Like the relationship of trees and salmon, trees have provided special benefits to humans since time immemorial.  Farmers and watermen relied on practical phenology (the study of periodic biological phenomena, such as flowering, breeding, and migration, in relation to climatic conditions) to correctly schedule their work.  No matter how weather patterns shifted from year to year, the farmer knew it was time to plant corn when the leaves of the dogwood tree were the size of squirrel ears, and watermen knew the shad were running up the river whenever the shadbush tree was in blossom.

Today, we pay more attention to how trees provide other economic benefits.  According to appraisers, trees add seven to 25 percent of the total value of a particular property.  Homes adjacent to forests are priced eight to 20 percent higher, commercial rents increase seven percent.  Shoppers are even willing to pay nine to 12 percent more to shop in areas with trees.

Surprisingly, trees also contribute to crime prevention.  “Kuo and partners (2003) have found that the presence of trees within high-density neighborhoods lowers levels of fear, contributes to less violent and aggressive behavior, and encourages better neighbor relationships and better coping skills.” [What Could We Lose?  Economic Values of Urban Forest Benefits, Kathleen Wolf, University of Washington.]

A recent study in Portland, Ore., associated large trees with a reduction in crime.  Among the tree variables analyzed, canopy size of both street and yard trees and the number of trees growing on a lot had the most effect on crime occurrence.  The researchers reason that large trees signal to potential criminals that a neighborhood is better cared for and would, therefore, increase the likelihood they will be caught.

And, finally, scientists are beginning to document how trees and nature in general impact our mental and physical health.  School children with ADHD show fewer symptoms and girls show more academic self-discipline if they have access to natural settings [Faber Taylor et al., 2001].  Hospital patients recover more quickly and require fewer painkilling medications when having a view of nature, and passive views of nature are associated with reduced physiological stress response [Ulrich, 1986].  Office workers with a view of nature are more productive, report fewer illnesses, and have higher job satisfaction [Kaplan, 1993].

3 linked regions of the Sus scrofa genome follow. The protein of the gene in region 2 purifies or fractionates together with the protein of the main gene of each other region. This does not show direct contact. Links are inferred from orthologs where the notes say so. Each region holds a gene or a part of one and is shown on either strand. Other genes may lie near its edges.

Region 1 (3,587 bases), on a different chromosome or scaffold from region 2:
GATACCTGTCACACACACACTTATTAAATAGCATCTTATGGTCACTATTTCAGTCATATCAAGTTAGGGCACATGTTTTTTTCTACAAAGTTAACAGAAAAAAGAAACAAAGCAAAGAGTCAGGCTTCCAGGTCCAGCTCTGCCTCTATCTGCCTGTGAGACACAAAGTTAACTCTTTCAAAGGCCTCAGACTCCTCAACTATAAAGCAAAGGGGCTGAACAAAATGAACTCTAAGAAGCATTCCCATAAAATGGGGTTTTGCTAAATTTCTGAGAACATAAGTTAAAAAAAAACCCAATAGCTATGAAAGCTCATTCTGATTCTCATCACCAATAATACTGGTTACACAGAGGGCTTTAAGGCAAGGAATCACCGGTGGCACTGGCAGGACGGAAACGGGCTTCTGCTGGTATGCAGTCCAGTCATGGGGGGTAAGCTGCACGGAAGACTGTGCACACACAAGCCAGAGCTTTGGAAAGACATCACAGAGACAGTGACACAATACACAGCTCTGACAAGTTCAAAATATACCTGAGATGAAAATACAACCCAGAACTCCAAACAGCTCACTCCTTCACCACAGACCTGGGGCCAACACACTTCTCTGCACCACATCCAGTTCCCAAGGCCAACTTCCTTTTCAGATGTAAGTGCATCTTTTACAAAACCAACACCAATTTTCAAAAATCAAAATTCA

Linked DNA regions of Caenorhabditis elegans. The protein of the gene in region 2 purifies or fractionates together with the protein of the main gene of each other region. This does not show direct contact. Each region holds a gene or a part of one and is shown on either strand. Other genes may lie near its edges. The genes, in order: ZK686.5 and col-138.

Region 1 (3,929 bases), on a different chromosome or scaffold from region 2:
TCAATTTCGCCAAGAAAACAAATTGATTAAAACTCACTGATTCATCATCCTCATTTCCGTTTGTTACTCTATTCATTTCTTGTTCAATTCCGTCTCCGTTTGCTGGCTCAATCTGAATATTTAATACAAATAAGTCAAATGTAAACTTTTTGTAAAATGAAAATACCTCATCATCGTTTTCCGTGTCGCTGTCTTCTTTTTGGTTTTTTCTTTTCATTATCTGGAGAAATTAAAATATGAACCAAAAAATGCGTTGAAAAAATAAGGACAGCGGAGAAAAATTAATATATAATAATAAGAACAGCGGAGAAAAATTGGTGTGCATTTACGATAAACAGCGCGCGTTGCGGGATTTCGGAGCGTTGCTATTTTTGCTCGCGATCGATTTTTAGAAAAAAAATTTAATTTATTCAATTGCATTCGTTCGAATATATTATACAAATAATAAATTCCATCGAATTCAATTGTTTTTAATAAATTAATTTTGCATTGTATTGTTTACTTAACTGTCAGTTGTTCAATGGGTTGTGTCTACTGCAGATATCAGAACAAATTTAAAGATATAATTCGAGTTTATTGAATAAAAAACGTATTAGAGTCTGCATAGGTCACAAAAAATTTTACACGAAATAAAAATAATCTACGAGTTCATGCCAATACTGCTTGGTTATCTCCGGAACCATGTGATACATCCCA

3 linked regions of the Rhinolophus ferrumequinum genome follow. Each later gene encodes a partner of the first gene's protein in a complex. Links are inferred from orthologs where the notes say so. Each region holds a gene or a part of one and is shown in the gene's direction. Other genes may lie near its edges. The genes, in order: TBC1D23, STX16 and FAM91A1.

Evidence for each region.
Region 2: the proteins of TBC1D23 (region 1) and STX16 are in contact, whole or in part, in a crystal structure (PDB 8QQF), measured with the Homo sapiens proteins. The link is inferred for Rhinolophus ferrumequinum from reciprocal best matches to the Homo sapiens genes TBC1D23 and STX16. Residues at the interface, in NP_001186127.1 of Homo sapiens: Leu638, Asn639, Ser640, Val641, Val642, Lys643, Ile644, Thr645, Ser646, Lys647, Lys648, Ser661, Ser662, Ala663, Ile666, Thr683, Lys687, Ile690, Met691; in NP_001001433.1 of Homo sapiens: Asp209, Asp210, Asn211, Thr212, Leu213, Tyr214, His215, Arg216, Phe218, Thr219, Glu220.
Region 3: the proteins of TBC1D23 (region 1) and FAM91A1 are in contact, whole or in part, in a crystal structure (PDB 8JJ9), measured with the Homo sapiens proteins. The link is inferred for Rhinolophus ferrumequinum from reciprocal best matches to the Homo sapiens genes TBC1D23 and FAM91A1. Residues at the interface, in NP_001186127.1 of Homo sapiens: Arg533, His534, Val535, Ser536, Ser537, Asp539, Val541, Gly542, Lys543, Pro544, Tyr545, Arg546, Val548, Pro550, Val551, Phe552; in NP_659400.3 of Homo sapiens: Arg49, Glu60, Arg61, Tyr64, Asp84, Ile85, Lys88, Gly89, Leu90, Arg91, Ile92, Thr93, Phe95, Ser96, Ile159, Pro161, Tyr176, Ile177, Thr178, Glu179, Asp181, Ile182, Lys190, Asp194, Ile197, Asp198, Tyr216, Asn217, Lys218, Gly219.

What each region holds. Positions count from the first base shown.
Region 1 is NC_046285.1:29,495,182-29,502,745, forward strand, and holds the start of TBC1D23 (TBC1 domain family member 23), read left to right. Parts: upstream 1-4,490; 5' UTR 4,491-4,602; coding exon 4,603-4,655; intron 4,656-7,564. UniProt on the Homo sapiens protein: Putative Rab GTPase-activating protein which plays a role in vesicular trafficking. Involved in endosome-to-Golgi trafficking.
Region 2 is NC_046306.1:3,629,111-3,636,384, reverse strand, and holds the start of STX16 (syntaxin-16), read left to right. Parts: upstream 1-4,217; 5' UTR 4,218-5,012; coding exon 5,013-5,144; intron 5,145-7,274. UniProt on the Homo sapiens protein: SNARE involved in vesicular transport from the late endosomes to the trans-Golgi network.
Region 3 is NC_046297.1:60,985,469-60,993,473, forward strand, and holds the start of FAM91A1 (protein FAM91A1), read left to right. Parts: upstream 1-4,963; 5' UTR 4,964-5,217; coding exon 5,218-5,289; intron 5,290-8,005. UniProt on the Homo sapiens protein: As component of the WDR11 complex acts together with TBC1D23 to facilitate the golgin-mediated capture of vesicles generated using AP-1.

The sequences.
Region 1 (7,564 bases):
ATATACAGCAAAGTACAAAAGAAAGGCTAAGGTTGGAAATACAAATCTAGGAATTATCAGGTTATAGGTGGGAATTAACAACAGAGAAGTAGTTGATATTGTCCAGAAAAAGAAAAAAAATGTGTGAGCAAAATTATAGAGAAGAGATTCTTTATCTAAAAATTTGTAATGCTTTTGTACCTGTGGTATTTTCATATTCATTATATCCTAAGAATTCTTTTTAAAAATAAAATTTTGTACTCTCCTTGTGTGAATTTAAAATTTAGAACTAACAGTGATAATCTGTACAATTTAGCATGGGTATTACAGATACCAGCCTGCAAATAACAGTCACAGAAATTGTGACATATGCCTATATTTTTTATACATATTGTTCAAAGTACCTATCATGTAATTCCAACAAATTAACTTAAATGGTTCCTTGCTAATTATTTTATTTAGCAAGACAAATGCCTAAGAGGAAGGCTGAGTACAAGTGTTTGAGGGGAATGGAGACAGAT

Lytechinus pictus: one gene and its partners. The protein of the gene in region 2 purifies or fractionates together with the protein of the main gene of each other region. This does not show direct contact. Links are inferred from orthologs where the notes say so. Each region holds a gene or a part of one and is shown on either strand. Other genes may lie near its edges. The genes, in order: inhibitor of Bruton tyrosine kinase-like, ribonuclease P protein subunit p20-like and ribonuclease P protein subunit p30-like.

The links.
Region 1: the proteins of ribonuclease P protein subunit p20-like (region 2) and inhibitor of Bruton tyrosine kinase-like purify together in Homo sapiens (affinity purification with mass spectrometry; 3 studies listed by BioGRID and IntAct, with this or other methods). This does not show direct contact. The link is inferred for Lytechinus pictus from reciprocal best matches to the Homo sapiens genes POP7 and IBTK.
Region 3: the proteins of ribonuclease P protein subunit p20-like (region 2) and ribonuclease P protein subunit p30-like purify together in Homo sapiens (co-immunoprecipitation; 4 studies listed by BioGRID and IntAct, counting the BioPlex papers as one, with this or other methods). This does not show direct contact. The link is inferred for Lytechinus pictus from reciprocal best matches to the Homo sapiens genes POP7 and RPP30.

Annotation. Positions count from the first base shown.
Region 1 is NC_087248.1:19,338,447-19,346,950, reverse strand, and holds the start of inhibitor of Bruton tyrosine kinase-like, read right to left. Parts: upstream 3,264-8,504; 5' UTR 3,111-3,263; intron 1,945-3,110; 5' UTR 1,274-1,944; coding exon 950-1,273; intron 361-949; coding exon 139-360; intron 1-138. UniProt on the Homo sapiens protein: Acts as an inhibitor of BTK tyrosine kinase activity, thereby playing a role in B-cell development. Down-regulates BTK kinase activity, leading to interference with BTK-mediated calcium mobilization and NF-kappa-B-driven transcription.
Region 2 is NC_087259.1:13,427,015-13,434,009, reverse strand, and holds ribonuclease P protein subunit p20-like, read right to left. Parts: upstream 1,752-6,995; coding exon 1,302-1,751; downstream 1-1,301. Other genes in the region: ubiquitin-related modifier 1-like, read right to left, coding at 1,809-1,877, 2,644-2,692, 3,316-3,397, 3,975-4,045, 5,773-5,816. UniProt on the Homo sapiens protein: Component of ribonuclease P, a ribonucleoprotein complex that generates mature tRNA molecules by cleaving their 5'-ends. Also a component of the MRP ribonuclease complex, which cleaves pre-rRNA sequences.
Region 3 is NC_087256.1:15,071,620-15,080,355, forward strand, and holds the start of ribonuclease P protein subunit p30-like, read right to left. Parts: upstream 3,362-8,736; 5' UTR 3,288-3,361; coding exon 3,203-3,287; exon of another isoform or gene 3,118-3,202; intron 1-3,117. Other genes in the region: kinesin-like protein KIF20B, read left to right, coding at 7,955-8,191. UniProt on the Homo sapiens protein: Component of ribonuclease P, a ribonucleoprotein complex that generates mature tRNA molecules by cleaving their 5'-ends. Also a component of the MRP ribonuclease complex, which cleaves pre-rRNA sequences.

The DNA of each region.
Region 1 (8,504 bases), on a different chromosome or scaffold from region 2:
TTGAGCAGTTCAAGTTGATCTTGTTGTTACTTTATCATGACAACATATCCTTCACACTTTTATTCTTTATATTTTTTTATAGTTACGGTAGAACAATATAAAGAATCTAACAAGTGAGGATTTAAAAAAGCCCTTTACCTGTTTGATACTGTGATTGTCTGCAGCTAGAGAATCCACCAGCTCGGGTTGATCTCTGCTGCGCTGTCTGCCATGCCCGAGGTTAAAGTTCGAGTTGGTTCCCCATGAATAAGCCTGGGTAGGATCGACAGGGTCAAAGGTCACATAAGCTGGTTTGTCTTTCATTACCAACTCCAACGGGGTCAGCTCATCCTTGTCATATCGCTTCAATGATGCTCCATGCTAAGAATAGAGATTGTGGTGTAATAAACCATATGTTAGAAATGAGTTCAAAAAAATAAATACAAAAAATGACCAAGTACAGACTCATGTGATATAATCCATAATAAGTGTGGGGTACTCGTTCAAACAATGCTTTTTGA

When you take all these benefits together, it seems clear that we should place much greater emphasis on planting and preserving trees.  As Teddy Roosevelt said in his 1907 Arbor Day message, “It is well that you should celebrate your Arbor Day thoughtfully, for within your lifetime the nation’s need of trees will become serious.  We of an older generation can get along with what we have, though with growing hardship; but in your full manhood and womanhood you will want what nature once so bountifully supplied and man so thoughtlessly destroyed; and because of that want you will reproach us, not for what we have used, but for what we have wasted.”

In the next installment of “Don’t Fear the Trees,” we will look at how trees continue to play a vital ecological role even after death.   ■

Part 1: Don’t Fear the Trees Part 3: Stumped About Stumps?

   © 2011 NFCCA  [Source:]